Thursday, July 01, 2010


The Good Son, Michael Gruber, Henry Holt and Company, 2010, 383 pp

 About two years ago, in an effort to keep up with books on the paperback fiction shelves at Once Upon A Time, I read Gruber's The Book of Air and Shadows. It almost made my Top 10 list that year (there was stiff competition from the likes of Michael Chabon, Suzanne Collins, Toni Morrison and more) but I went on to hand sell many copies and my husband became a fan as well.

  The Good Son is his latest and it is a great read. Some of the gratuitous flippancy from the earlier book is happily missing. Gruber boldly takes on Afghanistan from the viewpoint of WTF are we doing there and in my opinion does a credible and righteous job of laying out the true issues. His plotting skills are even more developed and the characters are drawn the way characters should be: by what they do.

 Theo is the eponymous "good son." His father is a Pakistani from a wealthy family who married his mother, a former child circus performer. Theo was raised by his Pakistani grandmother in Lahore and often abandoned by his mother, who is another complex character. In fact, it is complexity which gives this novel its tension and makes its many twists and turns so exciting. Somehow, Gruber makes complexity easy to read about.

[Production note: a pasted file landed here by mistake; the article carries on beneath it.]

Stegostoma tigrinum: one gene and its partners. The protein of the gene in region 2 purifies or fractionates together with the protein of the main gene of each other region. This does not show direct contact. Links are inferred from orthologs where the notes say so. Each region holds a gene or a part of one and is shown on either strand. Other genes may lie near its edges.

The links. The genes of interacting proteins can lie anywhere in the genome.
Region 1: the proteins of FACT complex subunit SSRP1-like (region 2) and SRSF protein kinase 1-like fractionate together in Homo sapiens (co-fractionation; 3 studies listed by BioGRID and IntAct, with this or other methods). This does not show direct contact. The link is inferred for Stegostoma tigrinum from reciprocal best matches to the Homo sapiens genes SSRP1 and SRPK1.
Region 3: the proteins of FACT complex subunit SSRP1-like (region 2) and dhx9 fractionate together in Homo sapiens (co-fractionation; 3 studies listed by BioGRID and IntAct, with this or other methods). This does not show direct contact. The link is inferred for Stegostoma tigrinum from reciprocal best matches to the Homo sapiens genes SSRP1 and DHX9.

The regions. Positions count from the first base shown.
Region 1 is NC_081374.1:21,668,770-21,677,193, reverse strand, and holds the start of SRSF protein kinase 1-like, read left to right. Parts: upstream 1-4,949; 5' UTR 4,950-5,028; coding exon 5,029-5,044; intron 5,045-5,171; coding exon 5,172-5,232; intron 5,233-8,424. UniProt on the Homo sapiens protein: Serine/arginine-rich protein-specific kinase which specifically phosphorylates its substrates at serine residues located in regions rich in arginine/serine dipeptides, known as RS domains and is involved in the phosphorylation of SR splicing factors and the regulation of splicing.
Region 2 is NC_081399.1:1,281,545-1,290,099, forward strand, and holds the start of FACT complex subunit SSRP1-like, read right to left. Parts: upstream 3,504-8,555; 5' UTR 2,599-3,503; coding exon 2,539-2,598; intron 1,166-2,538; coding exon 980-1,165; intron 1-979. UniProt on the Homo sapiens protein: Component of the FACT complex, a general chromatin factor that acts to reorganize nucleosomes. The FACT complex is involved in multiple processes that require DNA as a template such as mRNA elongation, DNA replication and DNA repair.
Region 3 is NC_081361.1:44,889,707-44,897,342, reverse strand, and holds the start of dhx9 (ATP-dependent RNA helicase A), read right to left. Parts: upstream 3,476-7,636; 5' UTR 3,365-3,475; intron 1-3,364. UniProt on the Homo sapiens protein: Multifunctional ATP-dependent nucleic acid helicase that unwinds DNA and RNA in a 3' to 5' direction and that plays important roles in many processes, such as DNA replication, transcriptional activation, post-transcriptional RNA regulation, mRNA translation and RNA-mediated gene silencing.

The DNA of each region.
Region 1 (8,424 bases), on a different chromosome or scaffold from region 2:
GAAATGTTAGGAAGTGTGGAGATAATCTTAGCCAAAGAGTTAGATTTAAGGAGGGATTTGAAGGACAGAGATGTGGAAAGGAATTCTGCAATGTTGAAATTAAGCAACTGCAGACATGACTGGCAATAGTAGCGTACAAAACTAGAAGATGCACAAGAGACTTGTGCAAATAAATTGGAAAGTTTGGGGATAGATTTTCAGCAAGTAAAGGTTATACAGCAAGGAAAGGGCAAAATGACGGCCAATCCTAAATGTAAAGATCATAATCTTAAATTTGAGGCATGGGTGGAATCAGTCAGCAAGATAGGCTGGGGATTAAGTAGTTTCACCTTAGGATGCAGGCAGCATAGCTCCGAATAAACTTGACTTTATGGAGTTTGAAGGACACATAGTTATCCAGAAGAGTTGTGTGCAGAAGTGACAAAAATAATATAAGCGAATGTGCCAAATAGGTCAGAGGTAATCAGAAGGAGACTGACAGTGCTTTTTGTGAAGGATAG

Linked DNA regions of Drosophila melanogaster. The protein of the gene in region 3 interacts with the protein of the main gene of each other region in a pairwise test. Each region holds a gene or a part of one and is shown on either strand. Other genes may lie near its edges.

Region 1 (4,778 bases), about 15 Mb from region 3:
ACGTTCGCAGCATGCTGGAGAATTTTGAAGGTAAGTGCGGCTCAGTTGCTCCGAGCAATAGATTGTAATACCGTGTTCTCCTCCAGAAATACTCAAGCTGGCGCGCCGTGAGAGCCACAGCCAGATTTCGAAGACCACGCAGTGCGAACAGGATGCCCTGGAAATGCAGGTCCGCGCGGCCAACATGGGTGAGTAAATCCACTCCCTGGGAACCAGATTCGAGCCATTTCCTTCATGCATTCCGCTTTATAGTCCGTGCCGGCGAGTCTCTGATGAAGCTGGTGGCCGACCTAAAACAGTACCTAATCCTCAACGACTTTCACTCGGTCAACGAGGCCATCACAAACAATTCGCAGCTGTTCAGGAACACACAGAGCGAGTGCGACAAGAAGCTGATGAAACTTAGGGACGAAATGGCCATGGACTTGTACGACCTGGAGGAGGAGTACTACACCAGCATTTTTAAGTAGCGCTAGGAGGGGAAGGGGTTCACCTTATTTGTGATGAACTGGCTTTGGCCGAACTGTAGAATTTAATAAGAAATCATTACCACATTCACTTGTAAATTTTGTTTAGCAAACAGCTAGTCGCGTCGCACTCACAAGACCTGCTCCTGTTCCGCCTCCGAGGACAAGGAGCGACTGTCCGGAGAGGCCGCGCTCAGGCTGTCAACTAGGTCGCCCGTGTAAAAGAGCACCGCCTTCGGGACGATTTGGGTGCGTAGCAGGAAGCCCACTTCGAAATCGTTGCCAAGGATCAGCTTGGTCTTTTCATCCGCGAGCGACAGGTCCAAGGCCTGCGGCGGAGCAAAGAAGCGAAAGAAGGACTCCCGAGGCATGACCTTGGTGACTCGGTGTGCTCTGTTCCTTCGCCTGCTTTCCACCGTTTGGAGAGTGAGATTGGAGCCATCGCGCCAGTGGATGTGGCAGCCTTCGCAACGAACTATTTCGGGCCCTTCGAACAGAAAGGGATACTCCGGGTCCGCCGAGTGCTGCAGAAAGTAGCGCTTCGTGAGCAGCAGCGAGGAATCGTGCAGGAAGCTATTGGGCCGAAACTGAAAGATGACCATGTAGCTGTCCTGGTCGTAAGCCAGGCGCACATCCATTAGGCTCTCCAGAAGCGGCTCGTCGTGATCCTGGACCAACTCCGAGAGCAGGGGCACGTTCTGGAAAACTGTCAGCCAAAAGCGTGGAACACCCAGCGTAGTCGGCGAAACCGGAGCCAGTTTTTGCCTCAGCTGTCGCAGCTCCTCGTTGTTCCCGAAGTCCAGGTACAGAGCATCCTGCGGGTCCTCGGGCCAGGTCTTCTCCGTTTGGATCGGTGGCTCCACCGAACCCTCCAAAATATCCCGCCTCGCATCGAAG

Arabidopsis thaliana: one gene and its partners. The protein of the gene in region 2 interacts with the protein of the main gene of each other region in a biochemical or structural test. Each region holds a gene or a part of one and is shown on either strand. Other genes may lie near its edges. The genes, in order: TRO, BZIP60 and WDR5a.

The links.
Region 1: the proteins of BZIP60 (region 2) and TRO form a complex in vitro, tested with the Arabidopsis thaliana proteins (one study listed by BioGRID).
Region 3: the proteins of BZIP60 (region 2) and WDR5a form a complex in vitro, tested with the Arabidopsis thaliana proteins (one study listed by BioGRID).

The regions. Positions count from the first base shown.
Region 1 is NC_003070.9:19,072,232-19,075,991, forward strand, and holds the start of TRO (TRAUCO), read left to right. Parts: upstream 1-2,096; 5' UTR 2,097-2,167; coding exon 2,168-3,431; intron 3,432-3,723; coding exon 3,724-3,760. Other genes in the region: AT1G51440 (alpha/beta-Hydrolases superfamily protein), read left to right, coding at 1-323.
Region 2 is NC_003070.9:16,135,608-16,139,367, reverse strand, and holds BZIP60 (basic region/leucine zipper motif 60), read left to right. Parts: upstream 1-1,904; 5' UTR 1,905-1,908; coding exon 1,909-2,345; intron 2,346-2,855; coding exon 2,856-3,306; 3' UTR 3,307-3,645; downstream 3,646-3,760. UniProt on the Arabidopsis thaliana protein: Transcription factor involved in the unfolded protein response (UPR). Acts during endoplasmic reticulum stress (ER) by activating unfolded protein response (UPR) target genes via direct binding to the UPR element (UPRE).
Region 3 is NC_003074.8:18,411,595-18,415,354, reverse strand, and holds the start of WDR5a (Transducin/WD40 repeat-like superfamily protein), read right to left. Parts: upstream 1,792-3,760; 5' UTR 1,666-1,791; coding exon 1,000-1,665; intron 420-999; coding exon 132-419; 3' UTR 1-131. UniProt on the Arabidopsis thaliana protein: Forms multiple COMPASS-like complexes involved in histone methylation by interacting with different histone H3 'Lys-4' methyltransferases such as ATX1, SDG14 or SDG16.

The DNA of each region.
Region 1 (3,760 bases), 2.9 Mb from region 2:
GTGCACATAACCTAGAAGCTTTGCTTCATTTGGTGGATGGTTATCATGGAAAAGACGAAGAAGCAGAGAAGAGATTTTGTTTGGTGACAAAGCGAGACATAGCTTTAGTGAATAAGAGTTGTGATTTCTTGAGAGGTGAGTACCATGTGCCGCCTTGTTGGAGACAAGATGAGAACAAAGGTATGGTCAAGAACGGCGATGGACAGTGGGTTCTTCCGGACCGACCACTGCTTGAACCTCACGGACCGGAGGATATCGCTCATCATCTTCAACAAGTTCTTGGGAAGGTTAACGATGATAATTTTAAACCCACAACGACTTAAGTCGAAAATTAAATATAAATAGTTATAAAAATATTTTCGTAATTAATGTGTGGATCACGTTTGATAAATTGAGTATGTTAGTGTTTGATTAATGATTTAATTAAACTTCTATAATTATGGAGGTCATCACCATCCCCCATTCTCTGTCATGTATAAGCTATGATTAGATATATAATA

A reading moment: this is the second book I have read recently featuring a son who wants to save his mother. (The 19th Wife by David Ebershoff was the other.) Both sons had been abandoned by their mothers early in life and both found their task a thankless one. Could it be that mothers who abandon/neglect/reject their kids don't want to be saved? Comments welcome.

(The Book of Air and Shadows is usually on the paperback fiction shelves at Once Upon A Time Bookstore. The Good Son is available in hardcover by order. The 19th Wife is available in paperback by order.)

No comments:

Post a Comment